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Nothing can ruin a day like a congested nose. But if you find that your nose is stuffy even when you’re not suffering from a cold or allergies, then there might be another reason. Nasal congestion is just one of the symptoms of nasal polyps.
You might be wondering, what exactly is a polyp? A polyp is an abnormal growth of cells that forms a projecting tissue that can be found in any part of the body, usually on a mucous membrane. Most polyps are usually benign (non-cancerous) and grow on various parts of the body, including the:
Learn more about nasal polyps treatment, why they happen, their symptoms, and their impact on your health.
Nasal polyps are soft, painless, and usually benign (non-cancerous) growths that form on the nasal passages, or the lining of the nose. They usually hang down from the lining of the nose shaped like teardrops or grapes.
They can occur in both the left and right nasal passages. If a nasal polyp or growth occurs on only one side of the nasal passages, then you should have a doctor check it right away as this can be a malignant tumor.
Doctors are still not sure about the exact cause of nasal polyps. However, some say that nasal polyps can result from chronic inflammation of the nose and nasal cavity due to sinus infections or allergies.
Nasal polyps are usually formed by the ethmoid sinuses, a hollow space in the bones in the upper part of the nose, right between the eyes. They’re usually filled with inflammatory fluid; however, experts are still uncertain about their relation to allergies or infections.
To be more specific, nasal polyps are smooth, semi-translucent, and pearly white to pinkish in color. They are defined as “pedunculated masses of edematous inflamed mucosa”.* And they commonly originate from the ostiomeatal complex.
In nasal polyps, the epithelial mechanical barrier (formed by apical junctional complexes between epithelial cells) is more permeable. This suggests that mucociliary dysfunction may play a role in the pathogenesis of chronic rhinosinusitis, whereas a porous barrier has been more closely linked with chronic rhinosinusitis with nasal polyps.**
Despite the lack of a single and known cause, some people are more at risk of developing nasal polyps.
People who suffer from conditions that cause long-term inflammation of the nasal passages and sinuses are more at risk of developing nasal polyps. The following conditions are also associated with an increased risk in nasal polyps:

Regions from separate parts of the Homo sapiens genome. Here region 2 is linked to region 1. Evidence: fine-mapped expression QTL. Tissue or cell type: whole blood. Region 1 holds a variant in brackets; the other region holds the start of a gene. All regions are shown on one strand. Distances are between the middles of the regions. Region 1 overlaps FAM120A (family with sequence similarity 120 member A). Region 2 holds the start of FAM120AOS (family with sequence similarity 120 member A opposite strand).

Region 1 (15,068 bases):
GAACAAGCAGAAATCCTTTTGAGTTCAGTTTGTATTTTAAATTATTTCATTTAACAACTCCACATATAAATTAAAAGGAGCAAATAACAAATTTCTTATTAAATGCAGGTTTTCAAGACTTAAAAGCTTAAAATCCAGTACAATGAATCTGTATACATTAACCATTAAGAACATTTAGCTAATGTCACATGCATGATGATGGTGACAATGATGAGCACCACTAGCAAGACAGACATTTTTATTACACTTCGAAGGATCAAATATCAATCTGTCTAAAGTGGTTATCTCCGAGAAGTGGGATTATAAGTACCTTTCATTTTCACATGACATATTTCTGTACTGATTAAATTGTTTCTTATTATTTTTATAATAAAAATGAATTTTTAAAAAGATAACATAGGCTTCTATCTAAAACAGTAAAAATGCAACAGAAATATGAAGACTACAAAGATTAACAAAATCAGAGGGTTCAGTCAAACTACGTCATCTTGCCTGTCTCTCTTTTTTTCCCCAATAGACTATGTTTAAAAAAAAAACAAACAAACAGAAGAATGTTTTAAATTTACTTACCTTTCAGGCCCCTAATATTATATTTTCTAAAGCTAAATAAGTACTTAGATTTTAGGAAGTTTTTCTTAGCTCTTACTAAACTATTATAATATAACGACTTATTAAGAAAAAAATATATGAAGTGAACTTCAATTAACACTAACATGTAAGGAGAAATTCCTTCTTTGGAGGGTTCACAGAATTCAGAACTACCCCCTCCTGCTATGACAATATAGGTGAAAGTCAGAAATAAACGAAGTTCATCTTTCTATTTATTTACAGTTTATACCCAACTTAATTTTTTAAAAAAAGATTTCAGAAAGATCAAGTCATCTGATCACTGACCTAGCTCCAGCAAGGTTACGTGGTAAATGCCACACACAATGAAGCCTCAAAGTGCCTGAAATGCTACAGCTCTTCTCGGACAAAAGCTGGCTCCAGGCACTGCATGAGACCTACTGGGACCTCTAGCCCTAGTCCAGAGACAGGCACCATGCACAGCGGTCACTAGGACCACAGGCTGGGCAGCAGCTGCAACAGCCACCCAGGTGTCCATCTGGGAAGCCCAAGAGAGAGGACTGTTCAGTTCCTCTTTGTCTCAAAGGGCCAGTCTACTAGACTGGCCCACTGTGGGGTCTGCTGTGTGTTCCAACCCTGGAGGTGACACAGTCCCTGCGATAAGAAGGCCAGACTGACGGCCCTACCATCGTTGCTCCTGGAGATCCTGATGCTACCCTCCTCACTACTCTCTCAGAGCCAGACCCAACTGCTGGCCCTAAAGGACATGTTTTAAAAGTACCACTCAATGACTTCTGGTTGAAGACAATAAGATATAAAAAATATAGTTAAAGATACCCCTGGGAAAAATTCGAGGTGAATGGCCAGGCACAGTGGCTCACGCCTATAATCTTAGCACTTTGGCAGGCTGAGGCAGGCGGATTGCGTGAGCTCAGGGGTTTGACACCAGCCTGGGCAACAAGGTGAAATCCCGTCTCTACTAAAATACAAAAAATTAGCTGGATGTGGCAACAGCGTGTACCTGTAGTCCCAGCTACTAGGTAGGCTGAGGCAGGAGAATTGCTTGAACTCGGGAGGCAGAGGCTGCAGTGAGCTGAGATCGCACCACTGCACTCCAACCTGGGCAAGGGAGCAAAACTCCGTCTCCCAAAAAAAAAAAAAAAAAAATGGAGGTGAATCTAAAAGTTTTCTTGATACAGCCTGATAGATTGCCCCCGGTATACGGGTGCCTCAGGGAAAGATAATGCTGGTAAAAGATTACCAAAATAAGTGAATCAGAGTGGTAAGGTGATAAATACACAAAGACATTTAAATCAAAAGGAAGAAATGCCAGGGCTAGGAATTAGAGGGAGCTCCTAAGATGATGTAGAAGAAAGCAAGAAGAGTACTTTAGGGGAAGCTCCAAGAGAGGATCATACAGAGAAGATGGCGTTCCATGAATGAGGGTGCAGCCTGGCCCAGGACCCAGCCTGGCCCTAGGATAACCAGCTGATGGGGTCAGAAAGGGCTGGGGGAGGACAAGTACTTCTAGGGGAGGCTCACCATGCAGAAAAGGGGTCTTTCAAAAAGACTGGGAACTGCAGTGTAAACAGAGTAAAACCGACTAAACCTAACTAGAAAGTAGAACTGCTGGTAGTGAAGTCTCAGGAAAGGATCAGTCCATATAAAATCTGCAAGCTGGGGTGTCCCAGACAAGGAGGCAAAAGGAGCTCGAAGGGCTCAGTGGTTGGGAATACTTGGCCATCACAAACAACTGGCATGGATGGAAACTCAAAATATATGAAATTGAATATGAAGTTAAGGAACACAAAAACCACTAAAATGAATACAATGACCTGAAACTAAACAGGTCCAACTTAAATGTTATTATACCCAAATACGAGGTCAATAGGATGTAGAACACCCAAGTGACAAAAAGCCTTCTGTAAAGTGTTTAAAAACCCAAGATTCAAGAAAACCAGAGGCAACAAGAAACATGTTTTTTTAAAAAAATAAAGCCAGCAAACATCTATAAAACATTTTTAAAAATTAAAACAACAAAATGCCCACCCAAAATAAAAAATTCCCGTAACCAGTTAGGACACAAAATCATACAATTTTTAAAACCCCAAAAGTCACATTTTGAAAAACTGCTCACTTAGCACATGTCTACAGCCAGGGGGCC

Symptoms of nasal polyps can resemble a cold. The key difference is that a cold will go away after a few days of medication while nasal polyps can leave you feeling stuffy and congested for weeks or even longer.
Sometimes, nasal polyps might not even cause symptoms especially if they’re smaller. However, larger nasal polyps might block the nasal passage or the sinuses making it difficult to breathe. Other symptoms of nasal polyps are:
Nasal polyps will persist until you seek a treatment. Over time, the blockage of the sinus or nasal passages may result in a sinus infection.
A doctor will do an examination of your nasal passages with a tool called a nasal endoscope. During this exam, the otolaryngologist, or a doctor who specializes in the ear, nose, and throat, will look for translucent and yellow or gray growths.
If needed, your doctor may perform a CT scan or a computed tomography scan to determine the exact location and size of the nasal polyps. Nasal polyps treatment can include:
The key to preventing nasal polyps, or decreasing the chance of them growing back after surgery, is for you to manage conditions that cause their growth. Here are a few things you can do to prevent nasal polyps:
Nasal polyps are noncancerous growths in the nasal passages usually caused by an abnormal growth of cells. These are usually no cause for worry. However, nasal polyps that are larger in size may cause symptoms that can cause pain or discomfort. If you are suddenly having trouble breathing or experiencing a worsening of symptoms then contact emergency health services right away.
Hello Health Group does not provide medical advice, diagnosis or treatment.
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Nasal Polyps, https://www.entuk.org/nasal-polyps, Accessed Aug. 26, 2020
Churg-Strauss syndrome, https://www.mayoclinic.org/diseases-conditions/churg-strauss-syndrome/symptoms-causes/syc-20353760#:~:text=Churg%2DStrauss%20syndrome%20is%20a,sign%20of%20Churg%2DStrauss%20syndrome., Accessed Aug. 26, 2020
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* Hernandez, J. G. et al. (2016). Chronic Rhinosinusitis in Adults in Clinical Practice Guidelines. Philippine Society of Otolaryngology Head and Neck Surgery.
** Kern, R. C. & L, W. (2010). Pathogenesis of Chronic Rhinosinusitis in Flint, Paul W.Cummings, Charles W. (Eds.) Cummings otolaryngology head & neck surgery. (p. 717). Philadelphia, PA : Mosby/Elsevier.